نفوذ فرهنگی: بررسی تفاوت های بین کشوری در ساختار سرمایه
|کد مقاله||سال انتشار||مقاله انگلیسی||ترجمه فارسی||تعداد کلمات|
|21417||2014||9 صفحه PDF||سفارش دهید||محاسبه نشده|
Publisher : Elsevier - Science Direct (الزویر - ساینس دایرکت)
Journal : Borsa Istanbul Review, Volume 14, Issue 1, March 2014, Pages 1–9
Employing firm-level observations from 13 countries over a seven year period, and controlling for an extensive set of firm-level characteristics, industry effects and country-level institutional variables, we provide a conceptual framework and empirical analysis of how culture influences capital structure in small and medium sized enterprises (SMEs). Uncertainty avoidance and individuality are negatively related with long-term debt, highlighting SME owners desire to avoid heightened business risk, reduce interference from debt providers, and maintain autonomy and independence. Negative relationships between power distance and debt suggest a more consultative role with financial institutions, facilitating greater access to debt. Policy makers should take account of the powerful consequences of cultural influences when designing and implementing financing initiatives.
Over fifty years since the publication of the Modigliani and Miller (1958) irrelevance propositions, many studies have investigated the elusive ‘optimal’ capital structure. This voluminous literature has predominantly focused on public, nonfinancial corporations with access to United States or other international capital markets (Myers, 2001). Notwithstanding the importance of small and medium sized enterprises (SMEs) to national economies, the subject of SME financing has received relatively less attention. This deficit in the literature has been somewhat ameliorated in recent decades, with early studies emerging primarily from the UK (Chittenden, Hall, & Hutchinson, 1996) and the US (Balakrishnan & Fox, 1993). Subsequent studies have emerged from a growing number of countries, including Portugal (Esperanca, Gama, & Gulamhussen, 2003), Belgium (Heyman et al., 2008 and Manigart and Struyf, 1997), Spain (Garcia-Teruel and Martinez-Solano, 2007 and Sogorb Mira, 2005), Italy (Giudici & Paleari, 2000), Sweden (Berggren et al., 2000, Cressy and Olofsson, 1997a and Cressy and Olofsson, 1997b), Taiwan (Fu, Ke, & Huang, 2002), India (Ghosh, 2007), Germany (Audretsch and Elston, 1997, Elsas and Krahnen, 1998 and Fritsch, 1993), Australia (Cassar and Holmes, 2003 and Fitzsimmons and Douglas, 2006), and Ireland (Mac An Bhaird & Lucey, 2010). Whilst this research has been extended to comparative international studies (Bancel & Mittoo, 2004; Daskalakis and Psillaki, 2008, Hall et al., 2004 and Peterson and Schulman, 1987), there is little or no research on the influence of national culture on capital structure. Investigation of the influence of culture in the SME literature has been confined to studies on enterprise ( Gray, 1998) and as a ‘spur’ for innovation and growth ( Bradley & Kennelly, 2008). Empirical studies of SME financing typically test propositions of capital structure theories developed in the field of corporate finance by investigating firm characteristic determinants of short-term, long-term and total debt ratios. Cross-country comparative studies test similar firm characteristic determinants, although a number of studies examine other factors, such as the effect of creditor rights and legal origin (Hall & Jorgensen, 2005) and the effect of legal determinants on external finance (La Porta, Lopez-de-Silanes, Shleifer, & Vishny, 1998). Results from these studies suggest a number of similar inter-country factors in financing SMEs; for example, Daskalakis and Psillaki (2008) conclude that firm effects are more important than country effects, attributing similarities in determinants of capital structure to the commonality of institutional characteristics of the two countries studied. On the other hand, Hall et al. (2004: p. 726) find “variations in both capital structure and the determinants of capital structure between the countries surveyed …. [which] could well be due to differences in attitudes to borrowing, disclosure requirements, relationships with banks, taxation and other national economic, social and cultural differences”. Whilst the suggestion of potential cultural influence on SME financing is unusual, culture is a key dimension in many fields of business and finance. In addition to its influence on whole financial systems (e.g. Islamic finance), culture has been shown to impact on commodity and services trade, corporate transparency, foreign direct investment, mergers and acquisitions, the modality of market entry, and managerial control (Bushman et al., 2004, Demirbag et al., 2007, Grinblatt and Keloharju, 2001, Harzing, 2003, Hitt et al., 2006, Kaufmann and O'Neill, 2007, Kirkman et al., 2006 and Kogut and Singh, 1988; Kwok and Tadesse, 2006, Sekely and Collins, 1988, Slangen, 2006 and Tihanyi et al., 2005). Research in the corporate finance capital structure literature also investigates the influence of cultural variables on international capital structure (Chui et al., 2002, Gleason et al., 2000, Kwok and Tadesse, 2006 and Sekely and Collins, 1988). These studies suggest that national culture may be an important “missing piece” to the capital structure puzzle (Chui et al., 2002). In spite of this, however, research on the determinants of capital structure in the SME literature has largely ignored the cultural dimension, even though culture may be a more important element in the SME sector. This is because, whilst the influence of the cultural dimension in the corporate sector may be somewhat diluted because of international aspects of ownership and financial markets, the implications of culture are much more powerful in the SME sector. This is due to the closely held ownership structure of firms in the sector, and because SMEs generally access local sources of financing. In this paper, we seek to add to the literature by investigating the role of culture in explaining the capital structure of SMEs. A number of specific research questions are posed: a. Do capital structures differ across countries? b. To what extent is capital structure determined by firm characteristics, and industry sector? c. What are the inter-country differences in firm characteristic, and sectoral effects? d. Controlling for firm and industry effects, to what extent is capital structure determined by (3) institutional factors, and (4) cultural factors. The remainder of our paper is structured as follows. In Section 2, we describe Hofstede's measures of cultural relativism and formulate hypotheses. In doing so, we focus particularly on the role of culture and other variables that are related to culture. In Section 3, we present our data, describe our methodology and formalise our tests. Section 4 contains our findings and Section 5 draws together our conclusions.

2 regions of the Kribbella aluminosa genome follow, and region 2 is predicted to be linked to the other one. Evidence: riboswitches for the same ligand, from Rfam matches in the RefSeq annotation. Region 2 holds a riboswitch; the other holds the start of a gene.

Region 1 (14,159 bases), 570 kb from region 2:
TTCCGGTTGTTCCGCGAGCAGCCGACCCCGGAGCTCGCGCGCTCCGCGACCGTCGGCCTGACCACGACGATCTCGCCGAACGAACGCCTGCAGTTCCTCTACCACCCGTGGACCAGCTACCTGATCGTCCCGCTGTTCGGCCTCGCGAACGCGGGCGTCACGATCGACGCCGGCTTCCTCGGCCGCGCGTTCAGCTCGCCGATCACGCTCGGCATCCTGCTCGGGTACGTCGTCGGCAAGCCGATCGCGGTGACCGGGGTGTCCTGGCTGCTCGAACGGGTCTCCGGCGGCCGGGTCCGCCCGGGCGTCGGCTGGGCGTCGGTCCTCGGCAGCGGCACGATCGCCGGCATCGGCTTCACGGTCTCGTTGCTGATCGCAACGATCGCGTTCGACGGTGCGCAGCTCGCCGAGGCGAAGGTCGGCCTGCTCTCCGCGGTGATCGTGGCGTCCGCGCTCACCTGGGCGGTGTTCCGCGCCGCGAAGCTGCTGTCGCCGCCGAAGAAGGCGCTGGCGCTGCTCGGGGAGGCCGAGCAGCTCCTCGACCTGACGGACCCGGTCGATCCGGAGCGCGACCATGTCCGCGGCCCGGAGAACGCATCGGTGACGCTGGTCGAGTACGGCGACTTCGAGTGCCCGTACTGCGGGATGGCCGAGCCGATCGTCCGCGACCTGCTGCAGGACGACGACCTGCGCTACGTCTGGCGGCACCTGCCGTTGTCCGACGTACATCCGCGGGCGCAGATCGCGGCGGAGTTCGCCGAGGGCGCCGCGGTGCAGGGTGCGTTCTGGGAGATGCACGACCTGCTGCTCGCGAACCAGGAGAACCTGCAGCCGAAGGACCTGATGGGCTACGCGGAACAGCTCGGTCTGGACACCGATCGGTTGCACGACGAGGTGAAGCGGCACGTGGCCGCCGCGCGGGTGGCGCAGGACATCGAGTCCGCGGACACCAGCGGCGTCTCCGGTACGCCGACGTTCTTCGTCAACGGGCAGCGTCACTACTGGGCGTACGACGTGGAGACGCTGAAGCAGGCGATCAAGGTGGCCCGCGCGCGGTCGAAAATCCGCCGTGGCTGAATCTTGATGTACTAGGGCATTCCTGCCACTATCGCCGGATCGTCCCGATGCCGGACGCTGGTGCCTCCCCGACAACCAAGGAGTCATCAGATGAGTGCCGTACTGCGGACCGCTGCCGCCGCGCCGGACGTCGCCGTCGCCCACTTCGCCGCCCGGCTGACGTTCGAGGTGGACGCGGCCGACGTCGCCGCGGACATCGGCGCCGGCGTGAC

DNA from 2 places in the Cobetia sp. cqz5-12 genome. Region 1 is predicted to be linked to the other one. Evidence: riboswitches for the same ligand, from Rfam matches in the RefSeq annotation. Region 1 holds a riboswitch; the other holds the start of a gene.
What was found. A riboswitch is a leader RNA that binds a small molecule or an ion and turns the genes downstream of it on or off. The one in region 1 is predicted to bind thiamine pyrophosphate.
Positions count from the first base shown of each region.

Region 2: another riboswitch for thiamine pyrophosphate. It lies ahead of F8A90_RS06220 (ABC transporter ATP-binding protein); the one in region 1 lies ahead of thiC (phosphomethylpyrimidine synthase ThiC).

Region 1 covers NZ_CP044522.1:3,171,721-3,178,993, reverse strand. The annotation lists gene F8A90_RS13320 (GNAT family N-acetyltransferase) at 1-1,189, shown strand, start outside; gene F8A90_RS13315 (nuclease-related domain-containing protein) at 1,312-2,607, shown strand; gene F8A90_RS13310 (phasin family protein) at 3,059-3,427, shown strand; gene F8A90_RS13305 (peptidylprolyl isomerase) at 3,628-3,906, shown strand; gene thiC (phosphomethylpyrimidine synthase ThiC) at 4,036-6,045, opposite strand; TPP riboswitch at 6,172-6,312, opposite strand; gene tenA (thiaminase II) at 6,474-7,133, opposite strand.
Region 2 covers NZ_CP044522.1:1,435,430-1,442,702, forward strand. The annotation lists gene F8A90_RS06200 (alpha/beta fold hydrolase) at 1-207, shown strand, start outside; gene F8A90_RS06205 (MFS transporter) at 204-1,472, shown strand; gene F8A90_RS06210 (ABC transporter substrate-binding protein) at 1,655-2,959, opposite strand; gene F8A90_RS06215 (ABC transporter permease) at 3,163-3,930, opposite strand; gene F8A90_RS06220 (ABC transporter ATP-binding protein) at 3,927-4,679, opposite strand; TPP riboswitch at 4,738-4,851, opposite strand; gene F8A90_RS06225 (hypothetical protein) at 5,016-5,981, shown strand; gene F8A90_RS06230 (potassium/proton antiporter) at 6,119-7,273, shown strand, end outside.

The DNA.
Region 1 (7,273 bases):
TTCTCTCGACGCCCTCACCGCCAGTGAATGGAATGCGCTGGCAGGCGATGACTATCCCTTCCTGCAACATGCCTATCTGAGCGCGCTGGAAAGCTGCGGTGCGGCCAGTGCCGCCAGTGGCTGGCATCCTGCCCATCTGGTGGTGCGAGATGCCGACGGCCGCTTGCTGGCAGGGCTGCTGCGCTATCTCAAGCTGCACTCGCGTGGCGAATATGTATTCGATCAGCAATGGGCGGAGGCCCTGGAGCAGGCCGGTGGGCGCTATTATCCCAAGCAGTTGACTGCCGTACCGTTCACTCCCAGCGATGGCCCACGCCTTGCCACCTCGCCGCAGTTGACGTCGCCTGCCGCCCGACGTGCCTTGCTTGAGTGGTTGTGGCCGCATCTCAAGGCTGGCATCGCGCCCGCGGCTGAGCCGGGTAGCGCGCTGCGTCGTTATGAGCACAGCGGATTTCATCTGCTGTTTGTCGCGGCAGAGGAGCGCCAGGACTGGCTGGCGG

نتیجه گیری انگلیسی
The aim of this paper is to expand and broaden the literature on SME financing by investigating the role of cultural variables in determining capital structures. Employing a database of over 90,000 observations across 13 countries, we find that significant cross-country differences in capital structure are partly explained by cultural variables. These effects are generally stronger than firm-characteristic, industry or institutional effects. Uncertainty avoidance is negatively related to long-term debt, confirming SME owners' desire to avoid heightened business risk, and interference from debt providers (Esperanca et al., 2003, Cressy, 2006) This result highlights the intention to avoid adverse consequences of financial distress, including the considerable negative effects on the owner's reputation and self-esteem Such consequences may not be as severe in relation to short-term debt, for which the result is converse. The negative relationship between long-term debt and the degree of individuality suggests that issues of “…individual freedom and self-actualization…” (Hofstede & Hofstede, 2005: p. 109, p. 434) are important for SME owners in seeking to maintain autonomy and retain control. Levels of short-term debt affect these considerations to a lesser degree, which may explain the contrary result in relation to this source. Indeed, employing short-term debt rather than long-term debt increases flexibility and reduces autonomy-restricting adherence to covenants, restrictions and increased monitoring. The negative relationships between power distance and debt suggest that SMEs in small power distance states have a more consultative role with financial institutions. We propose that the ability to engage in negotiations for debt financing facilitates greater access to debt, or at least the opportunity to negotiate debt facilities. The positive relationship between masculinity and long-term debt suggests that the values of “…challenge, earnings, recognition and advancement…” (Hofstede & Hofstede, 2005: p. 132, p. 434) result in firm owners pursuing growth demonstrating a greater appetite for debt. We propose that this view is consistent with the contrary result observed for short-term debt. Indeed, similar to results observed for the Uncertainty avoidance and Individuality measures, these effects highlight the complex and varied issues in establishing the determinants of SME capital structures, particularly the decision to employ long-term versus short-term debt. The magnitude of coefficients for models employing cultural variables suggests that these measures are important in determining capital structure, and are significantly larger than those for models investigating firm, industry and institutional characteristics. Results for models employing firm-characteristic variables are broadly consistent with previous studies, highlighting the role of firm age, size, asset structure, growth opportunities and profitability in determining debt ratios. A novel result of our study is that the relationships between short-term debt and collection and credit periods are positive and negative respectively. Results indicate that short-term debt increase with debtors' time to payment, and diminishes with length of credit proffered by creditors. Whilst this result is not unexpected, it is heretofore unreported in large scale studies in the SME literature. Whilst the inclusion of institutional variables captures a significant amount of cross-country differences in financial, legal and regulatory systems and structures, there may be notable variations in debt ratios depending on whether a financial system is bank-based (Germany, for example) or market-based (United Kingdom, for example Demigurc-Kunt and Levine (1999). Additionally, differences in banking systems and institutions across countries can potentially account for variations in capital structures. Hofstede and Hofstede (2005: p. 19, p. 434) argues that institutions also follow “…mental programs in the way they adapt to local culture”. Thus, institutions are also subject to the mores and conventions of national cultures. In order to fully comprehend the influence of legal and financial systems on capital structures, it is necessary to understand the societies in which they operate. Consistent with previous studies there are significant sectoral differences in short- and long-term debt ratios. Firms in the primary sector employ higher levels of long-term debt than all sectors, and use less short-term debt than all sectors apart from the manufacturing and retail and wholesale sectors. This result is not unexpected, although it is not possible to discern the primacy of sectoral over firm-level variables. Institutional variables were included in the study to capture cross-country differences in access to money, regulatory quality, economic freedom and legal and property rights. These factors could possibly dominate and/or override cultural effects of financing. Consistent with previous research legal and property rights and regulatory quality are positively related with long-term debt. Other results are less conclusive, suggesting that these issues have less relevance in relation to levels of short-term debt. The importance of cultural considerations in SME capital structure has implications for policy makers. For example, SMEs in high uncertainty avoidance countries preference short-term relative to long-term debt. These financing preferences may expose firms to excessive risk, and weaken the sustainability of the SME sector. Policies designed to improve access to finance or improve the capital mix may not succeed because of the deep and powerful consequences of cultural influences. Even if governments attempt to impose policies in relation to provision of SME finance, they may not succeed, as they will be thwarted by the over-arching effects of culture. Thus, policy makers must be aware of these potential pitfalls when designing initiatives. This does not mean such policy initiatives will fail – intelligent policy makers will be able to utilise cultural factors to design initiatives, which will succeed. Our paper has implications for further research. Firstly, there remains the need for broad cross-country SME studies, notwithstanding the burgeoning of research in recent years. Secondly, researchers should examine the implications of these cultural factors in bank-based systems, such as Germany, in contrast with countries which have market-based systems, such as the UK. Thirdly, researchers might conduct a comparative study employing the Schwartz and GLOBE dimensions of national culture. Additionally, researchers could conduct more sophisticated statistical tests on this data which will result in improvements in efficiency. Finally, a research agenda of mixed methods, deploying qualitative as well as quantitative studies to deeply probe how cultural norms impact would be most useful.